Are you going to have anything — let’s say, like, D-Wave has their hybrid approach, which is where it has classical computing built in that parses some of the jobs over to the machine. Are you going to have something dedicated and built like that, or will it all be up to the customer to develop that side of it — whatever has to be done classically as part of like a workflow?
Yes. Our principal focus — or, I would say, maniacal focus at this point — is building world-class quantum computers and driving as hard as we possibly can to scale, and to scale in the dimensions that I’ve talked about. In terms of the classical components of the workflow, we’ll be doing that either in partnership with customers that have preexisting classical systems and classical infrastructure or with partnerships with providers who will take the classical part of the infrastructure and look to ColdQuanta to provide the quantum part of the solution. We won’t be building our own classical environment, but rather will partner with others to do that. That’s for the simple one and important reason that there is so much work to do in building and developing and scaling quantum computers that we need to remain focused on that tremendously enormously task of building and scaling in this really exciting field.
It sounds like just because of these different approaches we talked about, you might already have some optimisation to the optimisation problems in the form of how your Qiskit setup will be, the types of gates you can do, things that are unique to your machine. I feel like with the software stack, there’s always so much more you can get out of the new piece of hardware. I always like to hear what folks are doing in that respect. This sounds like an amazing machine, and I can’t wait to get my hands on it. I want to try and get access to it as soon as possible — I know that. At Protiviti, I know we’d love to try some experimentation on this thing, definitely.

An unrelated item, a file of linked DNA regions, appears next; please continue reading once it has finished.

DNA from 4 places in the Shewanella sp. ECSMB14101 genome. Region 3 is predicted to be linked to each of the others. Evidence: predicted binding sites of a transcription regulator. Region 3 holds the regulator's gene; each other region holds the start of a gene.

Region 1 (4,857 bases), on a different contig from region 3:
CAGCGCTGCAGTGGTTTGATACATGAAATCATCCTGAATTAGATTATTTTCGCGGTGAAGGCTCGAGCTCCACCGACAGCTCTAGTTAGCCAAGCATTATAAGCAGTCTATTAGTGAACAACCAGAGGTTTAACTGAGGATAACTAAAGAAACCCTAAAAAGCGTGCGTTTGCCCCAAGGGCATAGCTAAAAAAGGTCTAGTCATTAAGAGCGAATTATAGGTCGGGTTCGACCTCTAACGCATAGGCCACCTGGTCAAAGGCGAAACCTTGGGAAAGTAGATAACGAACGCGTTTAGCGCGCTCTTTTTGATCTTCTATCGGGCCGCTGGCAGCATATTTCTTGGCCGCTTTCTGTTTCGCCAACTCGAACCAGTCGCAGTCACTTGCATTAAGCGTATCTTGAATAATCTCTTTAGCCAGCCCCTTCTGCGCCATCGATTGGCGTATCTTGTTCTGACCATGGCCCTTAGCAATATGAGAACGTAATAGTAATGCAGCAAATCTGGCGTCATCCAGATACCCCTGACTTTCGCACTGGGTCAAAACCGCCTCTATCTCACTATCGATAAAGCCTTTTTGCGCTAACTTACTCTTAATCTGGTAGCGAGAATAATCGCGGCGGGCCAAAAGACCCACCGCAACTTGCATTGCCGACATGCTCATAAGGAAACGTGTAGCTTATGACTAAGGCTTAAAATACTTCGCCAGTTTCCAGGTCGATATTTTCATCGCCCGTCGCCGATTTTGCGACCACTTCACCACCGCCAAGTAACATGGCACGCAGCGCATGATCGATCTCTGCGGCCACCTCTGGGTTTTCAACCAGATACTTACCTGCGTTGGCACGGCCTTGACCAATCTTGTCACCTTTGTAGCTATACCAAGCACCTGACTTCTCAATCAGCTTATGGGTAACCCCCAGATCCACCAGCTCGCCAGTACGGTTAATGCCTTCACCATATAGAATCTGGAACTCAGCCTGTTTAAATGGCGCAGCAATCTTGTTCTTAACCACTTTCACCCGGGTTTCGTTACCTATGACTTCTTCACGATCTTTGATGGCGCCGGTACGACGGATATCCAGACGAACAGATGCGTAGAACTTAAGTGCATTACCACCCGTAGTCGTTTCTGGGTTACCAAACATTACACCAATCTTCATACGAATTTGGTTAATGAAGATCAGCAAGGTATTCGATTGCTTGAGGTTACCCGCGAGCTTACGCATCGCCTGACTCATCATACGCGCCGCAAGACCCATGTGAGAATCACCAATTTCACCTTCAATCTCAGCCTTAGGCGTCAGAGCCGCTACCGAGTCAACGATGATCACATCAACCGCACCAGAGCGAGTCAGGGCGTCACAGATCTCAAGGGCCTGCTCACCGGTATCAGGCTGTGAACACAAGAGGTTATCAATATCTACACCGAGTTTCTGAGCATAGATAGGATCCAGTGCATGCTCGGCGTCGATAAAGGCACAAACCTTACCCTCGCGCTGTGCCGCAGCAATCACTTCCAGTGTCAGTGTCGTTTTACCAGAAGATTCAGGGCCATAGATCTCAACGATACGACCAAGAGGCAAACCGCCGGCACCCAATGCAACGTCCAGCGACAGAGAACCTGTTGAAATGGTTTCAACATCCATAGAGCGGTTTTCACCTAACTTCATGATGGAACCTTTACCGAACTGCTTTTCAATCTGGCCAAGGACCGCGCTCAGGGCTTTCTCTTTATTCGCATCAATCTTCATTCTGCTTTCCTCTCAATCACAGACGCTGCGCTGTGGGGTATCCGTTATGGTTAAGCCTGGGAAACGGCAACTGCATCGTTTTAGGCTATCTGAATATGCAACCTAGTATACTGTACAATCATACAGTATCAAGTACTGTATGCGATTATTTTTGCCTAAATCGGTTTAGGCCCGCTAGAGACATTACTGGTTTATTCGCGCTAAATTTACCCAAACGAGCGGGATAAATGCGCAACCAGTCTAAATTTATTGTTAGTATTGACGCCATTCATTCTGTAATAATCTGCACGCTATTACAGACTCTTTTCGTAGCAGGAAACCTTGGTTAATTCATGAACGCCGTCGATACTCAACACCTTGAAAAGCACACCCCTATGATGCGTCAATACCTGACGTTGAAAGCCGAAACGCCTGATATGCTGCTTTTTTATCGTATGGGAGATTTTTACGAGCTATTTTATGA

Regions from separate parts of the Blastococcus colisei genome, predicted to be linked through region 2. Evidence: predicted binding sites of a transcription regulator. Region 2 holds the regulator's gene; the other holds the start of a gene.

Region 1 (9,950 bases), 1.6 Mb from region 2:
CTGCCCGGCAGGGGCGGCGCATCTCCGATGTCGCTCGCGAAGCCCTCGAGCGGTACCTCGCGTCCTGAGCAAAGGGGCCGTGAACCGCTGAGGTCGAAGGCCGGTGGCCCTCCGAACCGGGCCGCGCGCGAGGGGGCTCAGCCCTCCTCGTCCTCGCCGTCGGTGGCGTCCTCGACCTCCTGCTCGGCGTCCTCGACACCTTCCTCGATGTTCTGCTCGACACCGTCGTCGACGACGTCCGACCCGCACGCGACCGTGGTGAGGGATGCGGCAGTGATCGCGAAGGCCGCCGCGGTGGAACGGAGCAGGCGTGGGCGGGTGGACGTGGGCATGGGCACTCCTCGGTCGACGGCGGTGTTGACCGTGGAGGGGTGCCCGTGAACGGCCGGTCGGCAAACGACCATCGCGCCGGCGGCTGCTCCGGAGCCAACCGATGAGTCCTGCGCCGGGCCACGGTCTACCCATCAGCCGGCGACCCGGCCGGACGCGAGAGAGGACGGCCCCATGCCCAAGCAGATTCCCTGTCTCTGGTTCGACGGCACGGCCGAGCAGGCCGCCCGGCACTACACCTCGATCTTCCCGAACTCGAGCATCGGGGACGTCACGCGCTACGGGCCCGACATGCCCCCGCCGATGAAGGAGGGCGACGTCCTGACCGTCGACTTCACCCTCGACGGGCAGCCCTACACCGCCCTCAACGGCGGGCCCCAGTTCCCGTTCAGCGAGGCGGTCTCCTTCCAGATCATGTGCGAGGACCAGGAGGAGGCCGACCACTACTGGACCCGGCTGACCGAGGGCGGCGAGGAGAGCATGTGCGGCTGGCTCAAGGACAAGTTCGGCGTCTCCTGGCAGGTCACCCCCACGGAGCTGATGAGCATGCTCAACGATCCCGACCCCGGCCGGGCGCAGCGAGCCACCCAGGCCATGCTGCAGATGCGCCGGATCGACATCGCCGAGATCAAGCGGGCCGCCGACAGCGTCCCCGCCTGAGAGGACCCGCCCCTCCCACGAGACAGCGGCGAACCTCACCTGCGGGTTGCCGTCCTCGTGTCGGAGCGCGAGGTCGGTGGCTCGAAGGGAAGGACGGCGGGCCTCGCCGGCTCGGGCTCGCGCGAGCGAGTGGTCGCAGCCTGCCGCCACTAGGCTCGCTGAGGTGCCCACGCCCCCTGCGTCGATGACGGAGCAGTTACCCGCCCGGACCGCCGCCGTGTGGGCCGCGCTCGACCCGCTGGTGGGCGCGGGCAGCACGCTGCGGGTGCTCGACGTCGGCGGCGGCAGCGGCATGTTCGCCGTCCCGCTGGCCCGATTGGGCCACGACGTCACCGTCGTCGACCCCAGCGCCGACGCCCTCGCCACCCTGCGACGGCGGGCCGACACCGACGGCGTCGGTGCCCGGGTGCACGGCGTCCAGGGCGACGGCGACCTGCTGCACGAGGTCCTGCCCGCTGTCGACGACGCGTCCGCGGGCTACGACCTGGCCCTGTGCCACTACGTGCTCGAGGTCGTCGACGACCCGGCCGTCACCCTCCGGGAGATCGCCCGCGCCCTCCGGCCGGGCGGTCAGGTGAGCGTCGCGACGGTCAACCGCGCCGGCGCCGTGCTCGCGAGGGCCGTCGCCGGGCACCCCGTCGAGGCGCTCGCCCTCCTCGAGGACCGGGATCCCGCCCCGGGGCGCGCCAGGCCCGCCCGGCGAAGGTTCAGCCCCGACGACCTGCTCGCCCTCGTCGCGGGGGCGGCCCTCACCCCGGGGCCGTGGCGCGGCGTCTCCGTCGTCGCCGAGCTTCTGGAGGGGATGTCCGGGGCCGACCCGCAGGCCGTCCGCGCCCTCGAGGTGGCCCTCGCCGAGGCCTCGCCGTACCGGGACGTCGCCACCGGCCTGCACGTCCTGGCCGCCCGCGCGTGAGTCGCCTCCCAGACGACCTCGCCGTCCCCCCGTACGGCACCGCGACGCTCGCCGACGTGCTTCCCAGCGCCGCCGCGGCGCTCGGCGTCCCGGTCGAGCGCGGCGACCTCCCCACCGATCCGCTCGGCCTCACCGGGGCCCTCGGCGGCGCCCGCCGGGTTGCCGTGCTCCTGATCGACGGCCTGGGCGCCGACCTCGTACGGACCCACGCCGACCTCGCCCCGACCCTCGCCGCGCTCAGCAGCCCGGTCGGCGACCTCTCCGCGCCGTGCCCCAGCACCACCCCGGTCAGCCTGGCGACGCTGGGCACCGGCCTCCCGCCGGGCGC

I would love to get you on it, and I’ll extend an invitation if you’re ever out in Boulder, Colorado, or want to make the trip out there. We’d love to have you, show you the lab and show you the computer in operation in the flesh, so to speak. It’s a tremendously impressive feat of science and engineering to actually see. It’s one thing to come online or web interface — and then submitting jobs is quite another, or to actually see the machine in operation.
I’m going to take you up on that because it is a physics nerd’s dream come true to be able to say, “He moved through Hilbert space.”
With that little silliness, I’ll let you go. Thanks again, Paul, for coming on, and talk to you soon.
Its very nice talking to you. Thanks.
Thanks to Paul Lipman for joining today to discuss ColdQuanta. Thank you for listening. If you enjoyed the show, please subscribe to Protiviti’s The Post-Quantum World and leave a review to help others find us. Be sure to follow me on Twitter and Instagram @KonstantHacker. You’ll find links there to what we’re doing in quantum computing services at Protiviti. You can also find information on our quantum services at www.protoviti.com, or follow ProtivitiTech on Twitter and LinkedIn. Until next time, be kind, and stay quantum curious.